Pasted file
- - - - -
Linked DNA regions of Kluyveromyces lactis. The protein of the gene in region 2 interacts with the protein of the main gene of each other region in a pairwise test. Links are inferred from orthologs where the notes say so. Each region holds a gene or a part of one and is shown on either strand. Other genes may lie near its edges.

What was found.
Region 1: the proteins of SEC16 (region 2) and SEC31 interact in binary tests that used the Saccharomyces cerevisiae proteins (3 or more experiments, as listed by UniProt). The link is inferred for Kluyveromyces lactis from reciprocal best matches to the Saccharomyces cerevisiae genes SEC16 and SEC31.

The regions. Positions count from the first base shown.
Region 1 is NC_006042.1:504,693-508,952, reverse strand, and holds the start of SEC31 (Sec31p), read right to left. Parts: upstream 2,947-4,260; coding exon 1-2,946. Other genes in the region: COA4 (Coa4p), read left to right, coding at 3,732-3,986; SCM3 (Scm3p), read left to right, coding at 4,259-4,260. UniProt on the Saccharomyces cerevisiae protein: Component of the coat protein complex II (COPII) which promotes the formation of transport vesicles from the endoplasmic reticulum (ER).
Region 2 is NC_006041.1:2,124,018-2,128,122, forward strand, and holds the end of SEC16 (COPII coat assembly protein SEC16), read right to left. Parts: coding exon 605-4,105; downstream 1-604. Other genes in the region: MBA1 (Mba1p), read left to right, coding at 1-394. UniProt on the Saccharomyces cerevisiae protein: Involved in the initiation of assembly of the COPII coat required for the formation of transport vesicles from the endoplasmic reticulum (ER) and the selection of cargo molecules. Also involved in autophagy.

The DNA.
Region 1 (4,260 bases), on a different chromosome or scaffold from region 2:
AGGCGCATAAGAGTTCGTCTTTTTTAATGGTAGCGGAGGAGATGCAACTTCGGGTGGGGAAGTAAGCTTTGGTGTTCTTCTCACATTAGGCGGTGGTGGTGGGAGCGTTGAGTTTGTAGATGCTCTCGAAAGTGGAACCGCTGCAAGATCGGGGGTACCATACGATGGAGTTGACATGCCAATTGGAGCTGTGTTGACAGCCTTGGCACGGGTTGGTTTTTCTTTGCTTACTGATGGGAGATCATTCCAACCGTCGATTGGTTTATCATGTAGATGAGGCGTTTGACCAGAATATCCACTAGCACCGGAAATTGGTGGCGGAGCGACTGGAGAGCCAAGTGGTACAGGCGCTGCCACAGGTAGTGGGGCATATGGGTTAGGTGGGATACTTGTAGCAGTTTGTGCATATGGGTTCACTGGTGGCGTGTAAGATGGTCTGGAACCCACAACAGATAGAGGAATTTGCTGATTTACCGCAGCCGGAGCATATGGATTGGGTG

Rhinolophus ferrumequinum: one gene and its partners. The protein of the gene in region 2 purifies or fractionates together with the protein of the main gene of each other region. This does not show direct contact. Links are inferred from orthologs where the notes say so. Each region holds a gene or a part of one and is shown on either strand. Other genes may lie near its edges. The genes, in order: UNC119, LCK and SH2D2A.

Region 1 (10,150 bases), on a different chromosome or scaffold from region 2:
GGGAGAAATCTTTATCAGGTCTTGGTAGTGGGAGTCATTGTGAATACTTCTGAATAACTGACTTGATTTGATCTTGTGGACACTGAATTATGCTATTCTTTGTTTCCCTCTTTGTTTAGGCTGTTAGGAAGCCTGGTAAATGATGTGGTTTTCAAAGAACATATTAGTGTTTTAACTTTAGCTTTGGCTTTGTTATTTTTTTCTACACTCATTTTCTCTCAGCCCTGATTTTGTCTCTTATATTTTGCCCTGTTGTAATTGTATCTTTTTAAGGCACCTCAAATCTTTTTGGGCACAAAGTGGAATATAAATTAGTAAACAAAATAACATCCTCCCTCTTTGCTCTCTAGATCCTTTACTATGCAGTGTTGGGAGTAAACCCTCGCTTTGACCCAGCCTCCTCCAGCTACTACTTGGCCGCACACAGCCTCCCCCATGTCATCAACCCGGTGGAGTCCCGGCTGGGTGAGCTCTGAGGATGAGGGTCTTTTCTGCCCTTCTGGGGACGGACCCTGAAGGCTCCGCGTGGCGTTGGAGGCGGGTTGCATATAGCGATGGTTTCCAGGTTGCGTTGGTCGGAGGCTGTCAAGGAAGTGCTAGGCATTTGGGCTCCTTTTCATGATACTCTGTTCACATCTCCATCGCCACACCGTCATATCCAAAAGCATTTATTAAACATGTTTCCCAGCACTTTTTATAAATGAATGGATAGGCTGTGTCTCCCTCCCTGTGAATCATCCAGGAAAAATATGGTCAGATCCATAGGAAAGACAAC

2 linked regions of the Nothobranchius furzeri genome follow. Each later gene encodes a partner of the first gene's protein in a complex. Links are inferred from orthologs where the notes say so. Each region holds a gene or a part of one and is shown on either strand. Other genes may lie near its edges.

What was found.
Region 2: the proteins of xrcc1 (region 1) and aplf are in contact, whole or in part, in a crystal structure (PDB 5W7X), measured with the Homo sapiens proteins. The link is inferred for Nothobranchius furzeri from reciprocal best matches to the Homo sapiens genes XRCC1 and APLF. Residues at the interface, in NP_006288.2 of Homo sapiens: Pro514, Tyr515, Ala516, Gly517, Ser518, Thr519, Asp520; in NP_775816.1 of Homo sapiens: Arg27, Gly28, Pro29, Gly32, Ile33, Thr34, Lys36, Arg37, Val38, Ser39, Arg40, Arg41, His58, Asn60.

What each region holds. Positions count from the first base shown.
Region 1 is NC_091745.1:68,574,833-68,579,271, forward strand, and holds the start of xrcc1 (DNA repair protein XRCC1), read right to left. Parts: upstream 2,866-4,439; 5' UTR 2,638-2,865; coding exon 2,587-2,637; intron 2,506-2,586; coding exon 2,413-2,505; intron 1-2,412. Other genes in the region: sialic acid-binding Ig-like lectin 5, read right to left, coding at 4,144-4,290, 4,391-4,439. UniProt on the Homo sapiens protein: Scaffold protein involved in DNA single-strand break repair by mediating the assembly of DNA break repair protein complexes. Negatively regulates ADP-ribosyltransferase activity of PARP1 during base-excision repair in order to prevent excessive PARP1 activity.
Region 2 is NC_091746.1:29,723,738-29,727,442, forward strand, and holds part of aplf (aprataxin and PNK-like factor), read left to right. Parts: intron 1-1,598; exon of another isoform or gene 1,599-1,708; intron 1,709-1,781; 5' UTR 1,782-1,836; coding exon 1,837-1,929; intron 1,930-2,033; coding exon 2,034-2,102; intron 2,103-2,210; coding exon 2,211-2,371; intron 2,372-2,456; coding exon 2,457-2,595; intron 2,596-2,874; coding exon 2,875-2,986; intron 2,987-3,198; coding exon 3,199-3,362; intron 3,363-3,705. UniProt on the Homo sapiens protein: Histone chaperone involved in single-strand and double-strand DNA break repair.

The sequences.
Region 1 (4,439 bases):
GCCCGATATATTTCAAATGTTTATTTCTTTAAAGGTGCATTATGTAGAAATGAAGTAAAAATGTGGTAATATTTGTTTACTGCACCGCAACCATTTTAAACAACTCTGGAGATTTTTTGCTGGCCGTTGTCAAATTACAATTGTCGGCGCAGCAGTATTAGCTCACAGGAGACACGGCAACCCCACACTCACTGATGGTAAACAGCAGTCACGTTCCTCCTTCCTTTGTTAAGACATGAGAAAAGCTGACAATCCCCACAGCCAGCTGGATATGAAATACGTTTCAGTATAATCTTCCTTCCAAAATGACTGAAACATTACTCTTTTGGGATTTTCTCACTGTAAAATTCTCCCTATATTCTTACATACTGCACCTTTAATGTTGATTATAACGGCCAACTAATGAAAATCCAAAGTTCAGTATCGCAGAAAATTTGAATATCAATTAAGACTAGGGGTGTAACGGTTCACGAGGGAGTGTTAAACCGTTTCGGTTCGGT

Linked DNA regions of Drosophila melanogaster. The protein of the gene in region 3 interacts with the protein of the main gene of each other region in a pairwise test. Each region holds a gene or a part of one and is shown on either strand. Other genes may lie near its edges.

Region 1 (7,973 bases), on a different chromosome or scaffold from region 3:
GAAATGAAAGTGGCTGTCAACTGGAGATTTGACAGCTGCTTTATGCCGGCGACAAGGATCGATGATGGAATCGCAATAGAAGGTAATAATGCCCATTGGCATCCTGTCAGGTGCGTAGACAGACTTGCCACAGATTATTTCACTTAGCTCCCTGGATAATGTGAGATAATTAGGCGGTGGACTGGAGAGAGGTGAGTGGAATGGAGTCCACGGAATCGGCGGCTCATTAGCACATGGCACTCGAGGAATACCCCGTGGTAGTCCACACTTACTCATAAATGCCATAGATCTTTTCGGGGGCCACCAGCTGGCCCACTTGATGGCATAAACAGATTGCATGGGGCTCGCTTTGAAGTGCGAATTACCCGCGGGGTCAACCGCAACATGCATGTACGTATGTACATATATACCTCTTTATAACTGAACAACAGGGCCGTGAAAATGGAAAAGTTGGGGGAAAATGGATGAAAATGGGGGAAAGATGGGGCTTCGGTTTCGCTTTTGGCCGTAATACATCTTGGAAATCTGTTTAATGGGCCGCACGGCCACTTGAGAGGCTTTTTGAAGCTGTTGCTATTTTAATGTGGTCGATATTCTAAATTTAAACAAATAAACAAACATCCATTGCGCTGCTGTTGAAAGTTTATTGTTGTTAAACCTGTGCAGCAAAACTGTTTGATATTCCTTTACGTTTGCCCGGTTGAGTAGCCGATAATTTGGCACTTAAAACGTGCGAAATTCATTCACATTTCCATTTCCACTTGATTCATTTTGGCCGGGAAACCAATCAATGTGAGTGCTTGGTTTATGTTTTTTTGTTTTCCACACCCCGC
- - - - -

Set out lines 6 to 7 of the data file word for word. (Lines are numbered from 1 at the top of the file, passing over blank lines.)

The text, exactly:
Region 2 is NC_006041.1:2,124,018-2,128,122, forward strand, and holds the end of SEC16 (COPII coat assembly protein SEC16), read right to left. Parts: coding exon 605-4,105; downstream 1-604. Other genes in the region: MBA1 (Mba1p), read left to right, coding at 1-394. UniProt on the Saccharomyces cerevisiae protein: Involved in the initiation of assembly of the COPII coat required for the formation of transport vesicles from the endoplasmic reticulum (ER) and the selection of cargo molecules. Also involved in autophagy.

The DNA.